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From learning videos to silk boxer shorts, from hatboxes to wristwatches, Winnie-the-Pooh has become as synonymous with Disney as Mickey Mouse. The Bear of Very Little Brain enjoyed a renaissance in popularity in the 1990s, and has parlayed his endearing befuddlement into a multi-million dollar franchise. "Pooh" and his companions from the Hundred Acre Wood are icons of a gentler, simpler childhood, a childhood without games like Mortal Kombat and Duke Nukem.

Alan Alexander Milne found inspiration for the Winnie-the-Pooh characters while watching his son Christopher Robin Milne at play; Pooh is based on a stuffed bear that Christopher received on his first birthday. Originally named Edward Bear, he was soon christened Winnie-the-Pooh. Winnie-the-Pooh is derived from Christopher's favorite bear in the London Zoo (named either Winnifred or Winnipeg, depending on the source) and a swan named Pooh. The stuffed menagerie grew to include a stuffed tiger, pig, and donkey. Milne introduced us to Pooh, Rabbit, Piglet, Eeyore, Owl, Tigger, Kanga, and Roo in his 1924 collection of verses When We Were Very Young. Winnie-the-Pooh was published in 1926, followed by Now We Are Six in 1927, and The House at Pooh Corner in 1928. All four volumes were enchantingly illustrated by Ernest H. Shepard.

The Pooh stories enjoyed early success on both sides of the Atlantic (and have since been translated into over 25 languages). Winnie-the-Pooh became a favorite of Walt Disney's daughters, and he decided to bring Pooh to the American movie screens. Originally conceived as a feature length film, Disney felt that featurettes would slowly introduce the beloved bear and establish Pooh's recognition with American audiences. The first of the three featurettes, Winnie-the-Pooh and the Honey Tree, was released in 1966. The three shorts were connected and reissued as The Many Adventures of Winnie-the-Pooh, Disney's twenty-second feature length film, in 1977. It was re-released in 1996 to celebrate the thirtieth anniversary of the original Pooh release. In 1997, Pooh's Grand Adventure resumed where the first film left off.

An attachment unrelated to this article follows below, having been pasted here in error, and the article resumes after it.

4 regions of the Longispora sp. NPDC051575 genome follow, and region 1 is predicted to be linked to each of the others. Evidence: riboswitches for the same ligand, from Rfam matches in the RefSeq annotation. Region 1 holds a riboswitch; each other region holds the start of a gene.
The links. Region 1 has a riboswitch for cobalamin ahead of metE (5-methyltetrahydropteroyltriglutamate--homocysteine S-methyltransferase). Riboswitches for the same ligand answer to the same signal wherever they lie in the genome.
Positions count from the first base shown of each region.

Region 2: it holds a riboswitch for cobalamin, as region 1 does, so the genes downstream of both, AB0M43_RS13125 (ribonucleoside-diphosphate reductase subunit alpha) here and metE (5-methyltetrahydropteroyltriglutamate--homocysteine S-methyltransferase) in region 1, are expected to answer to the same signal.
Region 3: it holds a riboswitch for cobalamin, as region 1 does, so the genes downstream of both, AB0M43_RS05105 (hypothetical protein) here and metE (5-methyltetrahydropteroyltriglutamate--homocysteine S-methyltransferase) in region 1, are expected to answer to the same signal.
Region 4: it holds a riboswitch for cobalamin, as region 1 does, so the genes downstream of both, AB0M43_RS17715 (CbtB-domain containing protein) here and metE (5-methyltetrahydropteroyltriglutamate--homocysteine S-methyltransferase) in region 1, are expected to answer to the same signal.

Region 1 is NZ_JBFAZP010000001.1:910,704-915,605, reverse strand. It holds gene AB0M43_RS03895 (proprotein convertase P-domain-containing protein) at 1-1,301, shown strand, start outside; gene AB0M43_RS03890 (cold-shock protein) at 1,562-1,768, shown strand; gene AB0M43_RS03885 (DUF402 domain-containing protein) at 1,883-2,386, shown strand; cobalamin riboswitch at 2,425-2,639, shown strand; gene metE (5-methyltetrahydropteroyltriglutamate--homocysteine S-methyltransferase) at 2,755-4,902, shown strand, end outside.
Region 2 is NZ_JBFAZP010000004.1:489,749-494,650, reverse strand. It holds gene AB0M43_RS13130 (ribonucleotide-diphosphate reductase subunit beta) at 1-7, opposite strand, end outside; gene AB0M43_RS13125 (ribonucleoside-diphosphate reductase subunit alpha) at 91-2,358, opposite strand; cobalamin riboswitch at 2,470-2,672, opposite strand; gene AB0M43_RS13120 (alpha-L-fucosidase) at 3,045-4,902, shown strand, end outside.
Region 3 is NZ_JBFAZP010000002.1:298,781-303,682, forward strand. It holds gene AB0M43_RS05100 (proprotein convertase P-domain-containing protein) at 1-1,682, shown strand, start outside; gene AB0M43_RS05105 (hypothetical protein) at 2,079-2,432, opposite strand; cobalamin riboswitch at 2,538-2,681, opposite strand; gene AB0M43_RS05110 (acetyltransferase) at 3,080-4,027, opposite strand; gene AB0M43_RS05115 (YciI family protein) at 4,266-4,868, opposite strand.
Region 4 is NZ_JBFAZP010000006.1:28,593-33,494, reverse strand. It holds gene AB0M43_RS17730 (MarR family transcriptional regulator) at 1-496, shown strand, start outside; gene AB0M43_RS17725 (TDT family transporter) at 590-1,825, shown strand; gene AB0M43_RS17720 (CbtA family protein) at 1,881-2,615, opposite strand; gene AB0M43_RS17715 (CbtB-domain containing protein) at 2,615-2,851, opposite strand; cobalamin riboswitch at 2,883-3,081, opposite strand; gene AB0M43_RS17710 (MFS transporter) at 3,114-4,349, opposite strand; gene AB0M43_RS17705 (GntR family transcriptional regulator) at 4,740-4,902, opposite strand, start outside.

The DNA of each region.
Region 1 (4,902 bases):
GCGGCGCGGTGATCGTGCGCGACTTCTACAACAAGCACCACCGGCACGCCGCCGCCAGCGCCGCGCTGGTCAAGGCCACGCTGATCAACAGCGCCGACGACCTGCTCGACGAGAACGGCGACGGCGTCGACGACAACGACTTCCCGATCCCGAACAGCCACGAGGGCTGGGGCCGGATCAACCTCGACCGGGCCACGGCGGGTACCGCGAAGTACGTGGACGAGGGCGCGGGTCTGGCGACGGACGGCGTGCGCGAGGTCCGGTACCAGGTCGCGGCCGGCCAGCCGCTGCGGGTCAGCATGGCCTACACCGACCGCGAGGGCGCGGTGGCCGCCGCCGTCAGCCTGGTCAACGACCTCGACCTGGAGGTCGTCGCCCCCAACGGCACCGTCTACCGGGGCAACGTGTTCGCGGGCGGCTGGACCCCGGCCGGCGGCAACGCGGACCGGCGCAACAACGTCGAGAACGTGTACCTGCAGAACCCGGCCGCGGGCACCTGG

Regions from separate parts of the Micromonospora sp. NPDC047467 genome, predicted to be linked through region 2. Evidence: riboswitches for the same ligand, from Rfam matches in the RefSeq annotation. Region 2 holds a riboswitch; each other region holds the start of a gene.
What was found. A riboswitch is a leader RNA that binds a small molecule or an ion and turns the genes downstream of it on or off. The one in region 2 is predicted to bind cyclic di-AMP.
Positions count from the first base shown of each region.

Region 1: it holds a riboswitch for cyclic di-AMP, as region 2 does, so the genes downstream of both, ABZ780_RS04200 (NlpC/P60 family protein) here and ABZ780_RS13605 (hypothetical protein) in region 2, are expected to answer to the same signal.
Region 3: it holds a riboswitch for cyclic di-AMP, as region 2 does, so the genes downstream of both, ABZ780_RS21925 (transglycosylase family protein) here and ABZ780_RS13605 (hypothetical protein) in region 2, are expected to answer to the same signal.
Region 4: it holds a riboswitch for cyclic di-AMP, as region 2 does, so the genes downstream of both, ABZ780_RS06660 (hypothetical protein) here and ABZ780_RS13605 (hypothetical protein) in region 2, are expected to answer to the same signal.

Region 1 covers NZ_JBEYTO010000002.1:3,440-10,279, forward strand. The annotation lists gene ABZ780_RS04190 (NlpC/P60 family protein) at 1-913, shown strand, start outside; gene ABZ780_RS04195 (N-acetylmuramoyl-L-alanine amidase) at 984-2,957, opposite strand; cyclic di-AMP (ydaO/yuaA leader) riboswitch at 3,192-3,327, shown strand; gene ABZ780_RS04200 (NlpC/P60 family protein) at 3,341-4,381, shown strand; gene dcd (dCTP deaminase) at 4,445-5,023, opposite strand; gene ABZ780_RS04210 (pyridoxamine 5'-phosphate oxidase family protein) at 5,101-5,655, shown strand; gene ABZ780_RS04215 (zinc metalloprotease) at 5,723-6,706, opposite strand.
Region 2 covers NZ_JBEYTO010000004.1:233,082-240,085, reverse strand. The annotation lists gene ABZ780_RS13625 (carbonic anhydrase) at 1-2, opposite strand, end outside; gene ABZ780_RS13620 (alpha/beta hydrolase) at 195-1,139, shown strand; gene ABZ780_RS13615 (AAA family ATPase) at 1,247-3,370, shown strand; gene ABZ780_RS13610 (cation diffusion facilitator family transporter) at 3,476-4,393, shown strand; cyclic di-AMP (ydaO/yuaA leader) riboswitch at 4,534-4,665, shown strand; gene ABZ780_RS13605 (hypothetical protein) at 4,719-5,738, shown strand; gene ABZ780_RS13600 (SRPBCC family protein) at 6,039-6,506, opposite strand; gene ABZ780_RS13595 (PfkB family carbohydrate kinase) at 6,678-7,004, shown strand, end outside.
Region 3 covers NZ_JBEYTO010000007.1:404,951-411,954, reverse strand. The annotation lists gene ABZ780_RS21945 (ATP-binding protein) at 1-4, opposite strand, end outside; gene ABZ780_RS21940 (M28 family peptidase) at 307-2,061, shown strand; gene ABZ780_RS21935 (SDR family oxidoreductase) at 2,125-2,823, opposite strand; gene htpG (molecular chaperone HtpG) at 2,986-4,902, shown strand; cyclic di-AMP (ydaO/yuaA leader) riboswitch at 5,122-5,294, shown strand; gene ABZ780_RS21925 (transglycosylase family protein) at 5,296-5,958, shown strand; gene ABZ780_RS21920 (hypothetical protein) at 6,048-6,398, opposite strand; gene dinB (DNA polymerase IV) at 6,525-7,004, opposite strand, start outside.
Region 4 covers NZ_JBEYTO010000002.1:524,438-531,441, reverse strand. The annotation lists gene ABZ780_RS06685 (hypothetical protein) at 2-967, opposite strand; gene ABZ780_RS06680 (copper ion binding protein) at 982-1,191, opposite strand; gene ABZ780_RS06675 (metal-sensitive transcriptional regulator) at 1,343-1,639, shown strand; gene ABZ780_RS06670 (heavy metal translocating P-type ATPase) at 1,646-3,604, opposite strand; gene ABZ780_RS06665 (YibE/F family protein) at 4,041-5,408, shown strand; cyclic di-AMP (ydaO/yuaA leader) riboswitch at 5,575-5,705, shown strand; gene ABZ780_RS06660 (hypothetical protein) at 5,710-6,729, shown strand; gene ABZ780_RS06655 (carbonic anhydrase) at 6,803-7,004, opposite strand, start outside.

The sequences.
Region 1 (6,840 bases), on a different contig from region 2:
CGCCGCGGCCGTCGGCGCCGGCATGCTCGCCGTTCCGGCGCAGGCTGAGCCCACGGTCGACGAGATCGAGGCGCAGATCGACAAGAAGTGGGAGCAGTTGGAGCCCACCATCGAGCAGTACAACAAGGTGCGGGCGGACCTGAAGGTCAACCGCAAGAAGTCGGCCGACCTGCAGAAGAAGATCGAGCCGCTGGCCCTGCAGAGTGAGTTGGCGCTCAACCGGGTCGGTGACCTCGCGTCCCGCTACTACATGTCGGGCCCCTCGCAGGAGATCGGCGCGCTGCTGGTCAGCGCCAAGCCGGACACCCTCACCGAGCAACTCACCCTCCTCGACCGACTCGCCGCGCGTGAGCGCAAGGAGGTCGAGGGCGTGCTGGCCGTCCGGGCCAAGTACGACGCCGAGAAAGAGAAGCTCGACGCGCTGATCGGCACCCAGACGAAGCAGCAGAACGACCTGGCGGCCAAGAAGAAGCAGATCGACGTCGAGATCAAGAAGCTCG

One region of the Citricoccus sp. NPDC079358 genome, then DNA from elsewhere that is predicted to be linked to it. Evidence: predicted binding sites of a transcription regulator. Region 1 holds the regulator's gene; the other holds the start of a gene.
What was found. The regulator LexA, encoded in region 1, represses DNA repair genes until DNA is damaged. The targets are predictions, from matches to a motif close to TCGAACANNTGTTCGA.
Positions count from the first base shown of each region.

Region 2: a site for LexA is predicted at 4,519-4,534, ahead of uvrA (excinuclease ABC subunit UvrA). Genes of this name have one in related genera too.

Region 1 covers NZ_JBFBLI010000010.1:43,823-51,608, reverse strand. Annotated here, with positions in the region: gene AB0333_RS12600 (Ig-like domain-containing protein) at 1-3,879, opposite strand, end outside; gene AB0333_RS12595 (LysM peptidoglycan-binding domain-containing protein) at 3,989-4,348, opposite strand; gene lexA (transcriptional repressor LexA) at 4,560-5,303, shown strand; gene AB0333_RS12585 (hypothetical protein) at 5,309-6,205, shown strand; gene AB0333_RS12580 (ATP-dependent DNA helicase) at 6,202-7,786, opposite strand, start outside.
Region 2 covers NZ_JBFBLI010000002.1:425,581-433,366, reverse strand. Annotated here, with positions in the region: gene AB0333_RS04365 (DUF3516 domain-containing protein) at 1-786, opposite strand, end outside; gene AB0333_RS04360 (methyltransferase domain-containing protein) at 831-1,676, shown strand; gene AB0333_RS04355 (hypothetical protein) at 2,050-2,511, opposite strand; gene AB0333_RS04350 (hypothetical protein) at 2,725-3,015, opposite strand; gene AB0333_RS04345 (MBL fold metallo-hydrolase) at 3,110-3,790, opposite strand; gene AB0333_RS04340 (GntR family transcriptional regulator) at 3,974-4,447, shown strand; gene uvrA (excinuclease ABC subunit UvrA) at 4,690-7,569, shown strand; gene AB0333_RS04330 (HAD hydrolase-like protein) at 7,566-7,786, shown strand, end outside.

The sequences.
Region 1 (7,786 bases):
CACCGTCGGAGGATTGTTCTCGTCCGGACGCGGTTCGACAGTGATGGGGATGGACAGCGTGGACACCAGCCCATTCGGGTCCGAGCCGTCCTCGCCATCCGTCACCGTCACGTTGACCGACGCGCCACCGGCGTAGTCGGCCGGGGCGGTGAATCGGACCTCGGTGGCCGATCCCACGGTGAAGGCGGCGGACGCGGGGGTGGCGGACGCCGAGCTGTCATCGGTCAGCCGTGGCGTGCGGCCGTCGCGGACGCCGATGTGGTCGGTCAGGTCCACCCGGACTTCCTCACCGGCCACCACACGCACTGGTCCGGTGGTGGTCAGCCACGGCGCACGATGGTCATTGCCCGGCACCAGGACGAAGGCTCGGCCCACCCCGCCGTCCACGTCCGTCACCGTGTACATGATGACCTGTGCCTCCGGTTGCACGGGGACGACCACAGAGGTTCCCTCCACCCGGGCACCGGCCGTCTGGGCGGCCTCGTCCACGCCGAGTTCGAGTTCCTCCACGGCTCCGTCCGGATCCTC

Thanks to renewed popularity based on video sales and rentals of the re-released movies, Disney found someone to rival Mickey Mouse as the face of Disney. Pooh and friends can be found on an animated cartoon series on ABC, interactive stories and learning games for computers, and learning videos, not to mention products such as pewter earrings and assorted neckties, which are targeted toward adult consumers.

Demand for Pooh merchandise stops just short of mania. When Disney stores released a limited edition Beanie Pooh on November 27, 1998, merchants found customers lining up as early as four o'clock in the morning in order to improve their chances of purchasing the bear. These limited edition bears were sold out nationally in a matter of hours. What makes Pooh marketing such a cultural phenomenon is Pooh's broad appeal to all ages. Specifically, marketing is directed at two of the largest segments of society: the Baby Boomers and their children, Generation X.